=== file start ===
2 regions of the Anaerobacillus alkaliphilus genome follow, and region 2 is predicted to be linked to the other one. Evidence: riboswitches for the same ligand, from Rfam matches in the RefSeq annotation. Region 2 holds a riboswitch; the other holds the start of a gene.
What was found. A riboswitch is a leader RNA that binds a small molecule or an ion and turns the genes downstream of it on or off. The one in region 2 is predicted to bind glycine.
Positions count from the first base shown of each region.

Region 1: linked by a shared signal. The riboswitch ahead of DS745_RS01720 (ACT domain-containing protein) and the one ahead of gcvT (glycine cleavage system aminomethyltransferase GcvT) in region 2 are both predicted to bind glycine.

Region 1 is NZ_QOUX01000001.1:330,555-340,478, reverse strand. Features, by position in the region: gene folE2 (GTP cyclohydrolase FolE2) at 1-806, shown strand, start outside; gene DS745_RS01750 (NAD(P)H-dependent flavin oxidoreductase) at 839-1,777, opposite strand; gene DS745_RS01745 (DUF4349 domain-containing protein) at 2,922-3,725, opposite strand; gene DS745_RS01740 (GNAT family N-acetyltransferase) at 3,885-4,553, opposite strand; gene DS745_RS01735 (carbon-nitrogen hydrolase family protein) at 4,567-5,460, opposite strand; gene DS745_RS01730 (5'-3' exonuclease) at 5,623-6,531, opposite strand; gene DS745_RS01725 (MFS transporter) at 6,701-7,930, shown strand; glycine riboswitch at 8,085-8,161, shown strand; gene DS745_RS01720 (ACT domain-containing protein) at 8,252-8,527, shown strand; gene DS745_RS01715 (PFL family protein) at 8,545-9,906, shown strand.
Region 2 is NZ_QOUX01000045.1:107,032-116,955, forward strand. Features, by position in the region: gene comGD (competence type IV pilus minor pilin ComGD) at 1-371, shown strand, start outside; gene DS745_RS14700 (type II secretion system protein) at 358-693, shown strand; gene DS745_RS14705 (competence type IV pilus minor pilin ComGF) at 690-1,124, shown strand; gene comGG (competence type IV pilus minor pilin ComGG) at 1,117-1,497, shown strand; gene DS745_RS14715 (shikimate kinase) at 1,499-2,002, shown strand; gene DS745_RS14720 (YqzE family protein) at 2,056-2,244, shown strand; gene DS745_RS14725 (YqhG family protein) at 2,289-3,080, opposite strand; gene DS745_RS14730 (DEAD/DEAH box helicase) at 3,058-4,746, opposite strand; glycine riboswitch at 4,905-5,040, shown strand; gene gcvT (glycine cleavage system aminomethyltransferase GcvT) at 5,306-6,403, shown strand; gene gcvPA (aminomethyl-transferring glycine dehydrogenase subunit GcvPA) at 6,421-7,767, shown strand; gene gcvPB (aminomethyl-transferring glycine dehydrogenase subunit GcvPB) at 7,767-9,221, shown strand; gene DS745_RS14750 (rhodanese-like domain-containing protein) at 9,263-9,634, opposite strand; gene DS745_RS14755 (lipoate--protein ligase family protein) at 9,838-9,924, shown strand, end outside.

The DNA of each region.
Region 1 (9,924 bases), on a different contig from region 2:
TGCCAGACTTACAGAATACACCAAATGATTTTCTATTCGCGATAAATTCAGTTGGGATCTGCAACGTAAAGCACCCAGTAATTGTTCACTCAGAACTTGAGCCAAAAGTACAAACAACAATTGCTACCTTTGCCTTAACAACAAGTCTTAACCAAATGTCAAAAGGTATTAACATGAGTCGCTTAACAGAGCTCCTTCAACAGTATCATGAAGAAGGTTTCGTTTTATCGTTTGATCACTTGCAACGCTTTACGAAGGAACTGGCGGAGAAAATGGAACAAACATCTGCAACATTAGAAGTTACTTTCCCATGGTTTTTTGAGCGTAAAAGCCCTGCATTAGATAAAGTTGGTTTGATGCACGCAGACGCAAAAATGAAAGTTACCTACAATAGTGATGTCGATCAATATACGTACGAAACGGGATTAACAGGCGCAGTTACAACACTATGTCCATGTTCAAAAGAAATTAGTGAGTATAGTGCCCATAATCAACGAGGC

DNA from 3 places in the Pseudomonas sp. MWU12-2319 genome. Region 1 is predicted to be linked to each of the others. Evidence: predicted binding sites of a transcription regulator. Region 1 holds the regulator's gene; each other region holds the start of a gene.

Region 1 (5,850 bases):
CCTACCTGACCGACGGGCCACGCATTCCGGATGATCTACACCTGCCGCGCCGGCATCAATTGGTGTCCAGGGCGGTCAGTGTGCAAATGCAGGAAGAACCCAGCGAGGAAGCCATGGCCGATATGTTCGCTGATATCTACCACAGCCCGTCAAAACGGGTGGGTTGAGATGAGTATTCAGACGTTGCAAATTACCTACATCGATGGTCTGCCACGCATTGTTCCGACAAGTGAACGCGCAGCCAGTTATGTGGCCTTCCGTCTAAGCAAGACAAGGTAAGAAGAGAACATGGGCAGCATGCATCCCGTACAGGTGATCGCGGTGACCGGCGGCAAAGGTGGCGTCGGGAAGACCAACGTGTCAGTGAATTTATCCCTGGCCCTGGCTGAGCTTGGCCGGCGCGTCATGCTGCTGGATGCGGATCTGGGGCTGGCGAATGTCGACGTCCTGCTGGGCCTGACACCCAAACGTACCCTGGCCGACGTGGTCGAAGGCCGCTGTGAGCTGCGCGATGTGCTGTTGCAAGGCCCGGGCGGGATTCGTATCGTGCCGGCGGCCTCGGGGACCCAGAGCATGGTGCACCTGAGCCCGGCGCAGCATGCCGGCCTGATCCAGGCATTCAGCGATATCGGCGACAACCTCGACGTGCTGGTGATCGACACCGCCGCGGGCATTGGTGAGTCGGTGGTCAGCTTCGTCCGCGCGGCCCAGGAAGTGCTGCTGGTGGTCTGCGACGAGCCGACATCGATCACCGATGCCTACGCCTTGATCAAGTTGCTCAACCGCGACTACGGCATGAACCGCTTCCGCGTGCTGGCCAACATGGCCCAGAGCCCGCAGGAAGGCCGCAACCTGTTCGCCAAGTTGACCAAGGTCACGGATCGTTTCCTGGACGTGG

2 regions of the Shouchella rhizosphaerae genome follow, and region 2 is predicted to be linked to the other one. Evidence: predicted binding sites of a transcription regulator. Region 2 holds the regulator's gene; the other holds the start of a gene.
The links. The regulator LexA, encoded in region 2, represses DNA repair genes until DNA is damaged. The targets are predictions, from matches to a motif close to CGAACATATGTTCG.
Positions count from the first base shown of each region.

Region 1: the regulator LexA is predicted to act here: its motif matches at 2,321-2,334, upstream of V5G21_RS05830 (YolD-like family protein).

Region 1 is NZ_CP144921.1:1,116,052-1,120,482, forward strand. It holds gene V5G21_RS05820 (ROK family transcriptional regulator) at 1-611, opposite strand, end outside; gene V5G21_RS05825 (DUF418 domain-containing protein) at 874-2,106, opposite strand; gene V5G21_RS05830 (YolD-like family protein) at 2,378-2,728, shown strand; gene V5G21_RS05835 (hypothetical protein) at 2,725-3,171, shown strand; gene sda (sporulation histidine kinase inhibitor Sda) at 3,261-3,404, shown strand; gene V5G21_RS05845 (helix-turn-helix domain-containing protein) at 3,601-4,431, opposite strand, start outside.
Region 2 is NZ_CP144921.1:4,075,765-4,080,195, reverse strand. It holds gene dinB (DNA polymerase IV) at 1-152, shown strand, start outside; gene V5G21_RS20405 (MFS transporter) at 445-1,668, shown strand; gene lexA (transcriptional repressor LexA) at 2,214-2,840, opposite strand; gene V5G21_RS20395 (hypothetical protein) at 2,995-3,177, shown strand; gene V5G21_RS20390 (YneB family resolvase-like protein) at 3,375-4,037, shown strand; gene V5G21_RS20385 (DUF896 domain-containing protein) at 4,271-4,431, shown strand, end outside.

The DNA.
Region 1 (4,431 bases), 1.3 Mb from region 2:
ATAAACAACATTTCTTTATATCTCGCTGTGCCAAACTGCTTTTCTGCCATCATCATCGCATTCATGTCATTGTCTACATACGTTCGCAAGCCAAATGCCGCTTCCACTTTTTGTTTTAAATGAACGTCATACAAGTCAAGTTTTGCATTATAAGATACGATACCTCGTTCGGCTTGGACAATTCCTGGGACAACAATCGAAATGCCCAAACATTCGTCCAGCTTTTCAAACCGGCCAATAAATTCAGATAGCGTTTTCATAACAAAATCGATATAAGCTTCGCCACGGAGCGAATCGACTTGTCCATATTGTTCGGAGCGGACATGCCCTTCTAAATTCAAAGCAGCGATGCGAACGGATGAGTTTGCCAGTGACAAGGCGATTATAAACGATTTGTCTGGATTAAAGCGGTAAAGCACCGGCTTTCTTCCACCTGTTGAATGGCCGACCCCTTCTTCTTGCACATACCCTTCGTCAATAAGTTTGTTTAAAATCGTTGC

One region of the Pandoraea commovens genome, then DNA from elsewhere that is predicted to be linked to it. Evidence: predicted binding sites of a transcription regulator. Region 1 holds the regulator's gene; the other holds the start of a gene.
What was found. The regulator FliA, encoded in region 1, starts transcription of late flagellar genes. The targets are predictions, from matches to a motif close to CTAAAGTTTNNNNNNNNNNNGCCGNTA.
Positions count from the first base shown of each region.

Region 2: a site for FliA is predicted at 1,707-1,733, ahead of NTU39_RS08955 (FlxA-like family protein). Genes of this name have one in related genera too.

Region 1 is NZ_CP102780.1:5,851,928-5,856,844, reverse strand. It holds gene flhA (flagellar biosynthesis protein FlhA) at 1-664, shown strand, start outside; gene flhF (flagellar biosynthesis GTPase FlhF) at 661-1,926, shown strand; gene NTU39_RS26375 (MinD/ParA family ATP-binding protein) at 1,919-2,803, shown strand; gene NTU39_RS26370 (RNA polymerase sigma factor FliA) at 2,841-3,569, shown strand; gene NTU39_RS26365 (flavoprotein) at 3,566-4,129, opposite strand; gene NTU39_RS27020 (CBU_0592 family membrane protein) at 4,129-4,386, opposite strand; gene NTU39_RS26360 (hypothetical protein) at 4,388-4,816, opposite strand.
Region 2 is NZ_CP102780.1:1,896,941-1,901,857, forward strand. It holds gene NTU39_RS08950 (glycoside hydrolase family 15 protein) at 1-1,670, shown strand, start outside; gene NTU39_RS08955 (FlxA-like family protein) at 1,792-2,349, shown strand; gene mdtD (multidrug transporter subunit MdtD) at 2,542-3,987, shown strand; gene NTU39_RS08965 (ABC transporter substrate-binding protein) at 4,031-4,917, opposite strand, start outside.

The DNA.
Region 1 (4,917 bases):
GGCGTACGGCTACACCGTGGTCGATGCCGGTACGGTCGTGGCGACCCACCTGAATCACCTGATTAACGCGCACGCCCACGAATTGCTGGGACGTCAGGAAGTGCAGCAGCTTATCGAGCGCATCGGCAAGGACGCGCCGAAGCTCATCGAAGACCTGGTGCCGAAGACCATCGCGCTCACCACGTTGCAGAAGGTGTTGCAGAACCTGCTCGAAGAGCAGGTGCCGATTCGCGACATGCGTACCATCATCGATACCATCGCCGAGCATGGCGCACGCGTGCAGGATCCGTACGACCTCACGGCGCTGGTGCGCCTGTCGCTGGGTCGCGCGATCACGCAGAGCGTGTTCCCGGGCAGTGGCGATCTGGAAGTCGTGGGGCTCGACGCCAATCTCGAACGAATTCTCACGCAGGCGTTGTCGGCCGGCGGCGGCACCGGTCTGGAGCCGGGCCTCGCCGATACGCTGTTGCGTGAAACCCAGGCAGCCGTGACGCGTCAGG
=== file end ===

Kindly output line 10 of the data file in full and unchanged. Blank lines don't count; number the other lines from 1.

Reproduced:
DNA from 3 places in the Pseudomonas sp. MWU12-2319 genome. Region 1 is predicted to be linked to each of the others. Evidence: predicted binding sites of a transcription regulator. Region 1 holds the regulator's gene; each other region holds the start of a gene.